Milk does not increase snot in children

Milk does not increase snot in children

We are searching data for your request:

Forums and discussions:
Manuals and reference books:
Data from registers:
Wait the end of the search in all databases.
Upon completion, a link will appear to access the found materials.

Traditionally, milk and dairy products have been associated with excess mucus and phlegm production. It is a belief that has been maintained for generations and that, especially in childhood and when the child chains one respiratory process with another, it can seriously affect their proper nutrition. But, What is true about that? Does milk increase snot in children?

Eliminating milk and milk products from the child's diet - without medical indication - highlights the need to provide their micronutrients through other sources. Milk naturally provides, among other things, high-quality protein, calcium and vitamin D.

Calcium is better absorbed in the presence of lactose, milk sugar, vitamin D - which favors the intestinal absorption of calcium and its reabsorption at the renal level - and a certain proportion of calcium and phosphorus, or whatever the same, lmaximum absorption of calcium is achieved from milk and dairy products, making them ideal during childhood and adolescence, helping to strengthen bones and their constant growth.

An even greater health risk involves eliminating milk completely from an infant's diet, offer more watery formula milk or limit breastfeeding feeds and / or change them for water, infusions or juices.

The reasons for, erroneously, attributing to dairy the quality of increasing snot in children, when there is no scientific evidence that can prove their relationship is more myth than reality.

Nevertheless, constant mucus or a stuffy nose can be one of the symptoms of a milk allergy. Although it is not the most frequent symptom (gastrointestinal symptoms, diarrhea and stomach cramps are much more frequent), it is better to rule out that this is the case when a correlation is observed between the density of the mucus and the intake of milk.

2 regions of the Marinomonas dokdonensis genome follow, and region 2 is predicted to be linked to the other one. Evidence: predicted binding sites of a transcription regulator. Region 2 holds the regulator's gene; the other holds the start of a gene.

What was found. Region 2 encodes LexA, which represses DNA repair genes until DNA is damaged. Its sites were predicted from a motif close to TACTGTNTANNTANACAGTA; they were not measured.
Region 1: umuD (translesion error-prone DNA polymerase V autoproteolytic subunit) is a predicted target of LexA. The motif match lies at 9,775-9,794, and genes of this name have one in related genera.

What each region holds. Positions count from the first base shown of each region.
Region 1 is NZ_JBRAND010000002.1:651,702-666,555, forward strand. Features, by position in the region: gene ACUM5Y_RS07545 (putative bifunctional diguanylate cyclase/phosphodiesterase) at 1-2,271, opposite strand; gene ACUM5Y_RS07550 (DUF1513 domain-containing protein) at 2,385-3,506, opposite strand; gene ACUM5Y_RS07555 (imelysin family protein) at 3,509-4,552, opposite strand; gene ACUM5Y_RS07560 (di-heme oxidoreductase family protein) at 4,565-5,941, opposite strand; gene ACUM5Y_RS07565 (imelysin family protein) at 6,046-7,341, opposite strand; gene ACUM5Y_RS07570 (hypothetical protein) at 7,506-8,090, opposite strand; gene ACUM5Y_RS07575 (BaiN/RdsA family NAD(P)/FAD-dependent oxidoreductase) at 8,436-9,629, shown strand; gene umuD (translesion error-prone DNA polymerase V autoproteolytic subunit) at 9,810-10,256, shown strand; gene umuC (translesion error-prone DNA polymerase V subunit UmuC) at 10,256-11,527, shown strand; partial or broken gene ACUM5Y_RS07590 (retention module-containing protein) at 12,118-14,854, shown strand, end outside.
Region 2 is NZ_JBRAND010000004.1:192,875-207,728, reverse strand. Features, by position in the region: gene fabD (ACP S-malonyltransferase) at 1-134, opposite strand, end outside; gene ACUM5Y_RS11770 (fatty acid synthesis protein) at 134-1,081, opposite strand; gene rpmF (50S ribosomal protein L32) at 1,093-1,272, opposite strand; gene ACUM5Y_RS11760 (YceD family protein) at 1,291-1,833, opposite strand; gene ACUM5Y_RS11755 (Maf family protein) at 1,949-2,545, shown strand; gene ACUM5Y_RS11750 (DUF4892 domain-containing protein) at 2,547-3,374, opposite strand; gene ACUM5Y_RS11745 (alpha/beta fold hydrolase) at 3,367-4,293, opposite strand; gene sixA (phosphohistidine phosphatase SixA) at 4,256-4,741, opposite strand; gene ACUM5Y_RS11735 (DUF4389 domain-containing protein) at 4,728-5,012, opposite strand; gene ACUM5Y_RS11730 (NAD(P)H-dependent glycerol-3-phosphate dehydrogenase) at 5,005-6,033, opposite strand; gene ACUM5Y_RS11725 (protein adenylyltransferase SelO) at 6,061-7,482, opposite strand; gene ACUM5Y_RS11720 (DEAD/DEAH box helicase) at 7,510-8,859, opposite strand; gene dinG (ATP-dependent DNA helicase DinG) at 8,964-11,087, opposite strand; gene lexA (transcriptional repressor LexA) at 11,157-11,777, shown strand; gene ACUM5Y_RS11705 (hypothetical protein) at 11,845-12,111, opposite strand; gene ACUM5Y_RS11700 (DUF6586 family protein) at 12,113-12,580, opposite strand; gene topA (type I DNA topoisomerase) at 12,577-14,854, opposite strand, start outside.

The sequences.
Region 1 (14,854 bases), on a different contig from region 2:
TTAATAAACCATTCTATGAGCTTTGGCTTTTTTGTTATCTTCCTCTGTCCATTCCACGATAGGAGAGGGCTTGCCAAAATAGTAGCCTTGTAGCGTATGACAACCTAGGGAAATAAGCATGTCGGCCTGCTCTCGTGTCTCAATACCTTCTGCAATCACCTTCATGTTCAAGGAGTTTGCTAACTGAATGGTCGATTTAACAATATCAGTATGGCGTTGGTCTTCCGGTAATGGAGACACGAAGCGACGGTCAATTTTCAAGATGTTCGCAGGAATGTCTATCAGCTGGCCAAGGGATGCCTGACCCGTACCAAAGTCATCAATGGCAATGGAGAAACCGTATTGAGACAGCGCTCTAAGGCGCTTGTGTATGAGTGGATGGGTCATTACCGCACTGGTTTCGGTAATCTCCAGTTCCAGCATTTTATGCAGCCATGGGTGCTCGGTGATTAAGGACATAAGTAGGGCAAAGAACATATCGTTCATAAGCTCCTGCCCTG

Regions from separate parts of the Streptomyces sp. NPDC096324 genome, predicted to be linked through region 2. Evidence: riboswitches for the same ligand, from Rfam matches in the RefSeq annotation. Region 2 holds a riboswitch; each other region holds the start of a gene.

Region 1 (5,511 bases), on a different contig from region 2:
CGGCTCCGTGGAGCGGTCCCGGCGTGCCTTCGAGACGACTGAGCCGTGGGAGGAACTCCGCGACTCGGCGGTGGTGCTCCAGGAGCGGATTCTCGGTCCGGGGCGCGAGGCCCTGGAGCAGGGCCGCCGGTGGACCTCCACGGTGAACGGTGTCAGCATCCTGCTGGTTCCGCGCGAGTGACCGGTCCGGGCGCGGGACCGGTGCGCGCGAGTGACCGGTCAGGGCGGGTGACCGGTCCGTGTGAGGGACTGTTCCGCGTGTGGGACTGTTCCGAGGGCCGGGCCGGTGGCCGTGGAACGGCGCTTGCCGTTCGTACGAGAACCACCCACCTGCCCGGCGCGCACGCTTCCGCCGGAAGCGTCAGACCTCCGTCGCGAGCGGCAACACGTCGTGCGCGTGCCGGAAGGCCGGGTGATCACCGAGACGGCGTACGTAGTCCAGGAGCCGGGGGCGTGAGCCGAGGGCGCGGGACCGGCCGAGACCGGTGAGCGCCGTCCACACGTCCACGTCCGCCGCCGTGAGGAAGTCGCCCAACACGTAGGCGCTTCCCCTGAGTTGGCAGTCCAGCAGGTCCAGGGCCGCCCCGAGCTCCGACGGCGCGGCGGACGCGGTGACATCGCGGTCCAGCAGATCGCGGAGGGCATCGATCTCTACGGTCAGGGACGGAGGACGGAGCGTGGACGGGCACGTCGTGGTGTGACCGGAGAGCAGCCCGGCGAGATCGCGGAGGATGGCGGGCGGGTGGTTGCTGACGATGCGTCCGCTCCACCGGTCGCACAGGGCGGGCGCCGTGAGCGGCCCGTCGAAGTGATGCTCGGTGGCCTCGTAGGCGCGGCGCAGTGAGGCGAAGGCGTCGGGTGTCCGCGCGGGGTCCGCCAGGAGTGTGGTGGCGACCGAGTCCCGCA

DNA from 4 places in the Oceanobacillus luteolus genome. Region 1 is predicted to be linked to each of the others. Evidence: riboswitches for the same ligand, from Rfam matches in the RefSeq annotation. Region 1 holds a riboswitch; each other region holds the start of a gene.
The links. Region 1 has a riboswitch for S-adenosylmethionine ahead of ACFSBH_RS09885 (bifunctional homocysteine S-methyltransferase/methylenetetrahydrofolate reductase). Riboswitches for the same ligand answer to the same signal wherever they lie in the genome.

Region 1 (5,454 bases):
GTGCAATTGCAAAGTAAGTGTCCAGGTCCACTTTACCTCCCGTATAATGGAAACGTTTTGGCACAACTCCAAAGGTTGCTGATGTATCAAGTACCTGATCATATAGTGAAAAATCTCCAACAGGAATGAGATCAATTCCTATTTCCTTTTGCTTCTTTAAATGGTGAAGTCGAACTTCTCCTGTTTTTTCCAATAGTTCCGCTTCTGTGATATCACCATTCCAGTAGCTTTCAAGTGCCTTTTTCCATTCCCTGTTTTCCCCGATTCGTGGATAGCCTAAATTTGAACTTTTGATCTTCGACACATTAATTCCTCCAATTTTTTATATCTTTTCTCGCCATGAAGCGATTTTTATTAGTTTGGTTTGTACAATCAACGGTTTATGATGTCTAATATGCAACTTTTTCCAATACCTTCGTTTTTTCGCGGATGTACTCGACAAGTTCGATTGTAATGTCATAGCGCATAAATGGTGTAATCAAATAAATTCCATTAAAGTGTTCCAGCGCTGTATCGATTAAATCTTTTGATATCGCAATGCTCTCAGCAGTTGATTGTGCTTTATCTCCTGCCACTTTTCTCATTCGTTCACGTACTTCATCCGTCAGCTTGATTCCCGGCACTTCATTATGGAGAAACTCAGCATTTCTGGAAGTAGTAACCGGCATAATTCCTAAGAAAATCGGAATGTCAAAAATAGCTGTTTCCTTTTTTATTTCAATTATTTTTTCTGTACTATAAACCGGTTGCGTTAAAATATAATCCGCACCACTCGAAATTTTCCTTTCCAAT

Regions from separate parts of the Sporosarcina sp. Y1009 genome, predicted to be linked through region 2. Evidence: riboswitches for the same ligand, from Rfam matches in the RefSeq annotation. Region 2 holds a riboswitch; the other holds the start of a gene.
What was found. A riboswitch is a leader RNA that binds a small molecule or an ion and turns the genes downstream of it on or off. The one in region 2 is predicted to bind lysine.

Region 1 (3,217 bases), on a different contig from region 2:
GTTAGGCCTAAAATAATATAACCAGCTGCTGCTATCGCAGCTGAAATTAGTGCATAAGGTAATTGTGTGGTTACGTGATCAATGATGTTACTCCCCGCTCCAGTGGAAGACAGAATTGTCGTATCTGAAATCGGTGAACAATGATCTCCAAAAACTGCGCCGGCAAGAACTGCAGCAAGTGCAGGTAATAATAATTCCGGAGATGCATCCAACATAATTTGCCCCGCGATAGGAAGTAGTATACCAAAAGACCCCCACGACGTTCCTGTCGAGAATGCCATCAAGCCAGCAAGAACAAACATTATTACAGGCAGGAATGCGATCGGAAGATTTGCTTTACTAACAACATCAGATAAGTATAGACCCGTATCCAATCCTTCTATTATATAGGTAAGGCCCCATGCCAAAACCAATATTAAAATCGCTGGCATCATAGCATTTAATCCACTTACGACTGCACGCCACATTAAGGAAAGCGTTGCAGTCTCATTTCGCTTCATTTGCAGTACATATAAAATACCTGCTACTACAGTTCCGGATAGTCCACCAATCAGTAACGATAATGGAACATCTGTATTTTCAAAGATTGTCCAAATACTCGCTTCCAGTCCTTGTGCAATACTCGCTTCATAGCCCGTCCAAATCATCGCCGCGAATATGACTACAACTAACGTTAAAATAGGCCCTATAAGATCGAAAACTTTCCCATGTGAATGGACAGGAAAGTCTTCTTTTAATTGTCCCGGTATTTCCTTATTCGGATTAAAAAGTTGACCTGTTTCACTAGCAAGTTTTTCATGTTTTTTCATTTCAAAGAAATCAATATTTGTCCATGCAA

Milk has also been attributed a negative effect on respiratory symptoms caused by asthma. In the event that the child suffers from this disease and his symptoms worsen, it may also be advisable to rule out a milk protein allergy, since, again, although it is not the main symptom, they may be intrinsically related.

The most recent studies, carried out in several countries, show that neither milk nor dairy products increase nasal congestion. However, the fact that this belief, which attributes a negative effect on mucus to the consumption of milk and dairy products, is so widespread, makes it very difficult to achieve reliable results. The adults who observe the child participating in the study are directly influenced by their own beliefs and this influences their observations.

As the experts recommend, the most important thing during an infectious process that runs with mucus, is to offer fluids, mainly water, although milk is equally suitable if desired, at least until scientific evidence shows otherwise.

You can read more articles similar to Milk does not increase snot in children, in the Infant Nutrition On-Site category.

Video: 3 Tricks to Try when Your Baby Refuses Milk (August 2022).